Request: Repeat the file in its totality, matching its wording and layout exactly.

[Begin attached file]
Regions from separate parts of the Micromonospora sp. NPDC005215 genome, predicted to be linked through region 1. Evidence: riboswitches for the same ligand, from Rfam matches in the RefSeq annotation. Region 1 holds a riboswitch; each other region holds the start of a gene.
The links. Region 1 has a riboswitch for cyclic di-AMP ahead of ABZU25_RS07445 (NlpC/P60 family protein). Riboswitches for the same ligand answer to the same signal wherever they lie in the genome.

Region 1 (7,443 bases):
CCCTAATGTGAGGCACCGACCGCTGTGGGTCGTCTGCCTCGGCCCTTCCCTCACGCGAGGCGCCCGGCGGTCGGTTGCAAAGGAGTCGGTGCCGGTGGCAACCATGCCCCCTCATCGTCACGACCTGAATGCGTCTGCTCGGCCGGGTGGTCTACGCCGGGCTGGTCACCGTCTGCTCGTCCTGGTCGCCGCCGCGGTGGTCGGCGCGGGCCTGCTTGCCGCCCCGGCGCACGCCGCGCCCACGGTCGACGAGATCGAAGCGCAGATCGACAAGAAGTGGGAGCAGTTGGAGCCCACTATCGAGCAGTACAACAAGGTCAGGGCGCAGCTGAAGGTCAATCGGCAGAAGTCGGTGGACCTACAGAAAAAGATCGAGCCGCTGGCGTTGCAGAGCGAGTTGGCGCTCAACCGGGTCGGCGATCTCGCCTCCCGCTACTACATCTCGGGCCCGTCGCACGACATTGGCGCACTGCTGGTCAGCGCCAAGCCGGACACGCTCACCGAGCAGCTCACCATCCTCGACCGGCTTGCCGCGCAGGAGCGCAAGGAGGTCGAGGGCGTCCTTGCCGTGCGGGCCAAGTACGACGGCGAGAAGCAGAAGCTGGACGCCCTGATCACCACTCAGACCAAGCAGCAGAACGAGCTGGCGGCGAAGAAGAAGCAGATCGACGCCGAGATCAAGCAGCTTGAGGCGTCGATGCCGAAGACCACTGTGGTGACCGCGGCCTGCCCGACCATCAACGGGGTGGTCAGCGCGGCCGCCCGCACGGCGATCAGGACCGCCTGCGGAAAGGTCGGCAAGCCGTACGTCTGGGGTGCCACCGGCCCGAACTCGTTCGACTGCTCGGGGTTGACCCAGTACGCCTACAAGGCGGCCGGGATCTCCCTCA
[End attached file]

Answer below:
Regions from separate parts of the Micromonospora sp. NPDC005215 genome, predicted to be linked through region 1. Evidence: riboswitches for the same ligand, from Rfam matches in the RefSeq annotation. Region 1 holds a riboswitch; each other region holds the start of a gene.
The links. Region 1 has a riboswitch for cyclic di-AMP ahead of ABZU25_RS07445 (NlpC/P60 family protein). Riboswitches for the same ligand answer to the same signal wherever they lie in the genome.

Region 1 (7,443 bases):
CCCTAATGTGAGGCACCGACCGCTGTGGGTCGTCTGCCTCGGCCCTTCCCTCACGCGAGGCGCCCGGCGGTCGGTTGCAAAGGAGTCGGTGCCGGTGGCAACCATGCCCCCTCATCGTCACGACCTGAATGCGTCTGCTCGGCCGGGTGGTCTACGCCGGGCTGGTCACCGTCTGCTCGTCCTGGTCGCCGCCGCGGTGGTCGGCGCGGGCCTGCTTGCCGCCCCGGCGCACGCCGCGCCCACGGTCGACGAGATCGAAGCGCAGATCGACAAGAAGTGGGAGCAGTTGGAGCCCACTATCGAGCAGTACAACAAGGTCAGGGCGCAGCTGAAGGTCAATCGGCAGAAGTCGGTGGACCTACAGAAAAAGATCGAGCCGCTGGCGTTGCAGAGCGAGTTGGCGCTCAACCGGGTCGGCGATCTCGCCTCCCGCTACTACATCTCGGGCCCGTCGCACGACATTGGCGCACTGCTGGTCAGCGCCAAGCCGGACACGCTCACCGAGCAGCTCACCATCCTCGACCGGCTTGCCGCGCAGGAGCGCAAGGAGGTCGAGGGCGTCCTTGCCGTGCGGGCCAAGTACGACGGCGAGAAGCAGAAGCTGGACGCCCTGATCACCACTCAGACCAAGCAGCAGAACGAGCTGGCGGCGAAGAAGAAGCAGATCGACGCCGAGATCAAGCAGCTTGAGGCGTCGATGCCGAAGACCACTGTGGTGACCGCGGCCTGCCCGACCATCAACGGGGTGGTCAGCGCGGCCGCCCGCACGGCGATCAGGACCGCCTGCGGAAAGGTCGGCAAGCCGTACGTCTGGGGTGCCACCGGCCCGAACTCGTTCGACTGCTCGGGGTTGACCCAGTACGCCTACAAGGCGGCCGGGATCTCCCTCA